Classroom Management Theorists
Education is full of different theories and theorists that support different ideas. Each theory branches from a variety of experiences, observations, concepts, and perspectives. Many education theorists do not focus on the academics but instead on student behaviors. These theorists are naturally called Behavior Theorists. Two theorists in particular stand out as having powerful, intriguing opinions on behavior management. Psychologist Spencer Kagan and Psychologist Fred Jones both have insightful theories on what it takes to have successful behavior management in a classroom.
Spencer Kagan is a psychologist who believes that behavior problems are resolved more efficiently when teachers and students are working together from the same side. Kagan co-authored a book: Win-Win Disciple. His ideas focus on establishing positive environments with help from both teacher and student. The primary goal of Kagan's Win-Win is to enable students to manage themselves, meet their needs through responsible choices, and develop like skills that serve well in the future. Kagan builds all of his ideas off the concept of working together: teacher and student.
There are three pillars of the Win-Win Discipline. The first pillar is named same side. This means that students, teachers, and parents need to all work together, on the same side, to better school experiences for everyone. The second pillar is called collaborative solutions. This pillars calls for students and teachers to cooperate in creating workable solutions to behavior problems. The third pillar is named learned responsibilities. This is where students have the desire to behave appropriately This last pillar is reached when students practice self-management and build skills to get along with others.
Kagan is also a strong advocator in his BIG THREE. This big three includes three factors that are crucial for having a successful classroom. They are (1) establish an interesting and challenging curriculum, (2) provide cooperative activities that allow students to work together meaningfully, and (3) be an interesting and stimulating teaching. Kagan believes that when these three things are combined, Win-Win can be the most effective.
Overall, Kagan focuses on placing the responsibility in the students to work together with his or her teacher to behave appropriately, for then it is a Win-Win situation. The teacher is then able to teach to a group of students who are well-behaved and ready to learn!
For more information on Spencer Kagan:
The video below explains Dr. Kagan's Win-Win Discipline in more detail and provides rationale behind his theory.
Fred Jones is a psychologist who, although never a teacher, has spent thousands of hours observing various classrooms. Therefore, Jones has great input on classroom management styles. Overall, he believes that motivation is the ultimate key to classroom management. Jones would agree that if students are motivated and find purpose at school, they are much more likely to behave and succeed.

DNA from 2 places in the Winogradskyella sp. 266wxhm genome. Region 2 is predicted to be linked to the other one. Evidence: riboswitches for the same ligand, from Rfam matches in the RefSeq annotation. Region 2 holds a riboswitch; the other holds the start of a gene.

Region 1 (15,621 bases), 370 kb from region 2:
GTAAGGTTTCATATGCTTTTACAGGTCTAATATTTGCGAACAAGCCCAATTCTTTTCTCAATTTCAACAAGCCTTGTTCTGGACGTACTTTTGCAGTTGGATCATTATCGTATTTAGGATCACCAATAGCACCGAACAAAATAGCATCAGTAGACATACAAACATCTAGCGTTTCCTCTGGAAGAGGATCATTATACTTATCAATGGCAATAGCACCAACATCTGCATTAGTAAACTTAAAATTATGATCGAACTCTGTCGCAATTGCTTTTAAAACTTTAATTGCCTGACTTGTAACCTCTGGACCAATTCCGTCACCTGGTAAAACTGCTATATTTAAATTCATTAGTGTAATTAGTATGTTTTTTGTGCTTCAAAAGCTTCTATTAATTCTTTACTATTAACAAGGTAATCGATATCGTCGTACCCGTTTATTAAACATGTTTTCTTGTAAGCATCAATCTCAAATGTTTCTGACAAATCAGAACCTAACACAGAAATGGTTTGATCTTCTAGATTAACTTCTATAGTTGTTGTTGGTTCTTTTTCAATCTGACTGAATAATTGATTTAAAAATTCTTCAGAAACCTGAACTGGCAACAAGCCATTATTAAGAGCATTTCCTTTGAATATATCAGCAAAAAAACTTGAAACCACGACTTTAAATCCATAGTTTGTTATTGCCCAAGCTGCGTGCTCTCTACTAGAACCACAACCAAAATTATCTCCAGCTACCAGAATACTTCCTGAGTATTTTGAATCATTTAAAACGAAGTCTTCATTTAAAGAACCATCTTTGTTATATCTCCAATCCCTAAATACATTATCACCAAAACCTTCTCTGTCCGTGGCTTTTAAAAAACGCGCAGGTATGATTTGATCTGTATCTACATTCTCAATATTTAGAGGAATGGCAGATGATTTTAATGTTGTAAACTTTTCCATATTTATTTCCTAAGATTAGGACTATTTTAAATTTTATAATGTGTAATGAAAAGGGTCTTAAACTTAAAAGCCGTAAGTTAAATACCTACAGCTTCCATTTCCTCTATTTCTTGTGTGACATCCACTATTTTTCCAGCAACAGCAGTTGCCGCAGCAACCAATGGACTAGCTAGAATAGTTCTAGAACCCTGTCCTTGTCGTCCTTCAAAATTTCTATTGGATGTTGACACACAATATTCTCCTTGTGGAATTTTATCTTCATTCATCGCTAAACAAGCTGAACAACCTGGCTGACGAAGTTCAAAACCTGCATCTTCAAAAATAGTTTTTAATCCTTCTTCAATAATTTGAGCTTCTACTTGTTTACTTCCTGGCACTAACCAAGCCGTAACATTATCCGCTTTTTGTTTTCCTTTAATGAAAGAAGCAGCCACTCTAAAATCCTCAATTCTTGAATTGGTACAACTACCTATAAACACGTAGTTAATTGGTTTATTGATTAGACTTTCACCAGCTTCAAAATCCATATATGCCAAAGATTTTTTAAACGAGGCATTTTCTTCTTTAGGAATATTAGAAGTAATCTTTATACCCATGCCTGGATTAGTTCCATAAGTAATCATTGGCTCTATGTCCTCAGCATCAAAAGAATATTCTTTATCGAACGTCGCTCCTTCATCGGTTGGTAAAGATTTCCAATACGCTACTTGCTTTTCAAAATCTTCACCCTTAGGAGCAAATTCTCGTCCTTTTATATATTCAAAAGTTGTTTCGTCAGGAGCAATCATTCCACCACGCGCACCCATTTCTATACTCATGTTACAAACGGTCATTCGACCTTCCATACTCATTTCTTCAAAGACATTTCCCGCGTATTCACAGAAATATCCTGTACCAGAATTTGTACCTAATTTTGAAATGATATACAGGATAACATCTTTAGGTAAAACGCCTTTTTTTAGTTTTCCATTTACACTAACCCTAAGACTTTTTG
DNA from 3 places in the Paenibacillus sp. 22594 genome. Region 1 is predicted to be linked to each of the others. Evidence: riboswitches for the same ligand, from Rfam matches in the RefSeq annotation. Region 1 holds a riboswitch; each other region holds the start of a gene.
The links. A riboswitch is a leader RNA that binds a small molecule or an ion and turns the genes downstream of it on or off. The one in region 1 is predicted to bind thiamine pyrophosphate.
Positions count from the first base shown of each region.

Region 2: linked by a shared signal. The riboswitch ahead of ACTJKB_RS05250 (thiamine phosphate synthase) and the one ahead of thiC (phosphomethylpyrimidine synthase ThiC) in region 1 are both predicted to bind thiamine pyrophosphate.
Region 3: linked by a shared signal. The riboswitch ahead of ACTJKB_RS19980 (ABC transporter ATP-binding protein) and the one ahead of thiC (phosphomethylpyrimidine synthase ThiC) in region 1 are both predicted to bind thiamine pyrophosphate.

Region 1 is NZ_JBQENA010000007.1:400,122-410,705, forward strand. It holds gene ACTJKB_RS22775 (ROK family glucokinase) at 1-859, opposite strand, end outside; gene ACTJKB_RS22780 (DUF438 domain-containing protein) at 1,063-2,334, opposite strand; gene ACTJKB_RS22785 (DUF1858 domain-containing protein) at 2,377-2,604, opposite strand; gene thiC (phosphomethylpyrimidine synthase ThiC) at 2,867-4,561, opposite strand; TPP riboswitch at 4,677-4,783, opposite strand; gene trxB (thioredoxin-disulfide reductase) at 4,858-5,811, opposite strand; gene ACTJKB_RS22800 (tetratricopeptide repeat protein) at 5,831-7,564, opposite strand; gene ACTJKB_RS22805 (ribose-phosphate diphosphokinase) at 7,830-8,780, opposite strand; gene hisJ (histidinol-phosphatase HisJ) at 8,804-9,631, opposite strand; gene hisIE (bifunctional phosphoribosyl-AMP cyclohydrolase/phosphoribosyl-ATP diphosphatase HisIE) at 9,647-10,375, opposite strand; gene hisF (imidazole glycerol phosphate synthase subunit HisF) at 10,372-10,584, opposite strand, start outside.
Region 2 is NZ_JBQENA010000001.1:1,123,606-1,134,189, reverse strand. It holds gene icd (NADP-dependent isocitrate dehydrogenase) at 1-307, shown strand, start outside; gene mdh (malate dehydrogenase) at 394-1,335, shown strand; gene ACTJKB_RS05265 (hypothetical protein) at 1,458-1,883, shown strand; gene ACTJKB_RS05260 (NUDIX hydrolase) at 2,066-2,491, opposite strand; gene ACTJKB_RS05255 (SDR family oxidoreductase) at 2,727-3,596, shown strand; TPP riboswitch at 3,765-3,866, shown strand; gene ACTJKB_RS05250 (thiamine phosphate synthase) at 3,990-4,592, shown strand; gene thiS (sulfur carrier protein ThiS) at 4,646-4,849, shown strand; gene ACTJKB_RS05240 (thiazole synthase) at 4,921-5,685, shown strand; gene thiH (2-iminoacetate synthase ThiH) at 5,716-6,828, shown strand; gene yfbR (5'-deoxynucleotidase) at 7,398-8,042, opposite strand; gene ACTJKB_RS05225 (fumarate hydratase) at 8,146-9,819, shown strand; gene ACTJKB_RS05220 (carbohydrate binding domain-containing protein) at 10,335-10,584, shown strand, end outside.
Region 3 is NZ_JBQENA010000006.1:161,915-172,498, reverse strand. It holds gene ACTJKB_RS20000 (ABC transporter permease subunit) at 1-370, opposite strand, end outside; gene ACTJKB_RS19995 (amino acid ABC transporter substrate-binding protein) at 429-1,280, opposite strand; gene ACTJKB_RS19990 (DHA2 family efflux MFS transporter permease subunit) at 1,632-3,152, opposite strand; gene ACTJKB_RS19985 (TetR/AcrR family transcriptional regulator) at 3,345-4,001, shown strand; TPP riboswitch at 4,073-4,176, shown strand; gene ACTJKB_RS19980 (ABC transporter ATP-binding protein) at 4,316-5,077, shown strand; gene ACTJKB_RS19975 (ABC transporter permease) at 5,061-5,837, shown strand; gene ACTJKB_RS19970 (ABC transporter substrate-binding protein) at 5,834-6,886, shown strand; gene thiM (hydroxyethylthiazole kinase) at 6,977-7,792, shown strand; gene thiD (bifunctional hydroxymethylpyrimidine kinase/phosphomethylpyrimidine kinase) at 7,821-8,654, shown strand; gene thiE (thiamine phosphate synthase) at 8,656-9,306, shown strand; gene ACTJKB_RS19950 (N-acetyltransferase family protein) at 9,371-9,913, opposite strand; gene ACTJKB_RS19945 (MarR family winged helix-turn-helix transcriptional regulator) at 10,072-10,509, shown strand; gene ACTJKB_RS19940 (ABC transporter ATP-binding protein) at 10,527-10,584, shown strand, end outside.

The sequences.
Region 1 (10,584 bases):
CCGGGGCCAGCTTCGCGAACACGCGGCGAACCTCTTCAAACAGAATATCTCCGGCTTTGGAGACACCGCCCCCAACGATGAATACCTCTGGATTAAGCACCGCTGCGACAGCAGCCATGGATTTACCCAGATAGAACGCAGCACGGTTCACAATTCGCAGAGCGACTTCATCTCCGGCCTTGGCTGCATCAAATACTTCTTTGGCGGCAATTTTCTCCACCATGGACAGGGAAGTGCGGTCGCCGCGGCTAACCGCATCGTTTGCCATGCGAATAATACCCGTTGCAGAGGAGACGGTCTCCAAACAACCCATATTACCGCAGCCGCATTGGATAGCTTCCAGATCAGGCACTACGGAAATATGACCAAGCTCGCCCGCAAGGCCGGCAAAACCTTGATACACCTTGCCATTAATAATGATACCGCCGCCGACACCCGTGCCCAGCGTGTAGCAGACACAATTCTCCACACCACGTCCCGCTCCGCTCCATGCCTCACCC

Jones believes that there are many different ways teachers cater to poor classroom management. First, teachers can waste a lot of time. Time is often wasted during transitions, lunch cards and attendance, and when taking coats and boots off. However, there are ways to waste less time. For example, Jones would recommend making a game out of coming and going from school/recess. Teachers can also time the students to see how long it takes them to get ready. Teachers could then keep record of the times and it becomes a competition. Routines can also be made for lunch and attendance count. Other classroom management issues may lie in student passivity, aimlessness, helpless hand raising, and ineffective nagging. Jones believes that teachers need to address these issues to help create an environment where students feel more motivated to learn and less distracted with these other factors.
Jones also believes that students need an abundance of hands-on activities. This keeps students engaged and focused on new material. Students need more than paper and pencils, for they need to stay interested and motivated. In addition, Jones is a strong advocator for PAT or preferred activity time. This is when students can earn points to play a fun, academic activity such as an art project, math game, or reading time. These genuine incentives help students learn while still giving the students the power to choose them. PAT does not give students "rewards" but a time of choice. In PAT, students take on responsibility through positive reinforcement.
Finally, Jones states that there are specific characteristics that help create an effective teacher. These characteristics include the ability to conserve time, mean business, define limits on behavior, keep students engaged, and increase motivation through incentives. Jones believes that teachers have the power to motivate students and create successful classroom management. They simply need to keep their students engaged and not waste time in the process.
For more information on Fred Jones:
The following document is the first chapter from Fred Jones' Book: Tools for Teaching. This first chapter discusses how to be a successful teacher using Jones' strategies from this theory.